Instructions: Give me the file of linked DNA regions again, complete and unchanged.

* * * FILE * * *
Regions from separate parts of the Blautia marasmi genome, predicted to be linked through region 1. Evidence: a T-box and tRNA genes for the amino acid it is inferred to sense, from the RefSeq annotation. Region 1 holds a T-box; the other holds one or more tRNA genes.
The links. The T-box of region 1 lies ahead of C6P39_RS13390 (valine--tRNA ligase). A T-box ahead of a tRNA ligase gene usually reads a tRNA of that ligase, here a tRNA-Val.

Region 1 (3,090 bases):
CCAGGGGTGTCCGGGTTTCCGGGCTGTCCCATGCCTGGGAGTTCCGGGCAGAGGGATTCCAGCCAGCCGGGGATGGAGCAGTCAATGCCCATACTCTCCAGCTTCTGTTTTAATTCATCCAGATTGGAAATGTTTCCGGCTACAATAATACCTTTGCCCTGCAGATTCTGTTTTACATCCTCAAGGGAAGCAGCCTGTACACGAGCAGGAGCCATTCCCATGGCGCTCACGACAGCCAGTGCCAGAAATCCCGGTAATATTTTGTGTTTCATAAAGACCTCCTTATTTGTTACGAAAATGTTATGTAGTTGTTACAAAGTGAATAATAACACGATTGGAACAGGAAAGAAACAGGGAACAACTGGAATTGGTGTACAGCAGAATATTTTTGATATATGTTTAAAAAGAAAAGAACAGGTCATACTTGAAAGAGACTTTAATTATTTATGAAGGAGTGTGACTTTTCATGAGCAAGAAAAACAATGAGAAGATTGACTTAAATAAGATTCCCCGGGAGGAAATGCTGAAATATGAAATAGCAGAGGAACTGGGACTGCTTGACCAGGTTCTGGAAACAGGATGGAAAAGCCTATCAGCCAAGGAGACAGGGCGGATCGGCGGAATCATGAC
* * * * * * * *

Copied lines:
Regions from separate parts of the Blautia marasmi genome, predicted to be linked through region 1. Evidence: a T-box and tRNA genes for the amino acid it is inferred to sense, from the RefSeq annotation. Region 1 holds a T-box; the other holds one or more tRNA genes.
The links. The T-box of region 1 lies ahead of C6P39_RS13390 (valine--tRNA ligase). A T-box ahead of a tRNA ligase gene usually reads a tRNA of that ligase, here a tRNA-Val.

Region 1 (3,090 bases):
CCAGGGGTGTCCGGGTTTCCGGGCTGTCCCATGCCTGGGAGTTCCGGGCAGAGGGATTCCAGCCAGCCGGGGATGGAGCAGTCAATGCCCATACTCTCCAGCTTCTGTTTTAATTCATCCAGATTGGAAATGTTTCCGGCTACAATAATACCTTTGCCCTGCAGATTCTGTTTTACATCCTCAAGGGAAGCAGCCTGTACACGAGCAGGAGCCATTCCCATGGCGCTCACGACAGCCAGTGCCAGAAATCCCGGTAATATTTTGTGTTTCATAAAGACCTCCTTATTTGTTACGAAAATGTTATGTAGTTGTTACAAAGTGAATAATAACACGATTGGAACAGGAAAGAAACAGGGAACAACTGGAATTGGTGTACAGCAGAATATTTTTGATATATGTTTAAAAAGAAAAGAACAGGTCATACTTGAAAGAGACTTTAATTATTTATGAAGGAGTGTGACTTTTCATGAGCAAGAAAAACAATGAGAAGATTGACTTAAATAAGATTCCCCGGGAGGAAATGCTGAAATATGAAATAGCAGAGGAACTGGGACTGCTTGACCAGGTTCTGGAAACAGGATGGAAAAGCCTATCAGCCAAGGAGACAGGGCGGATCGGCGGAATCATGAC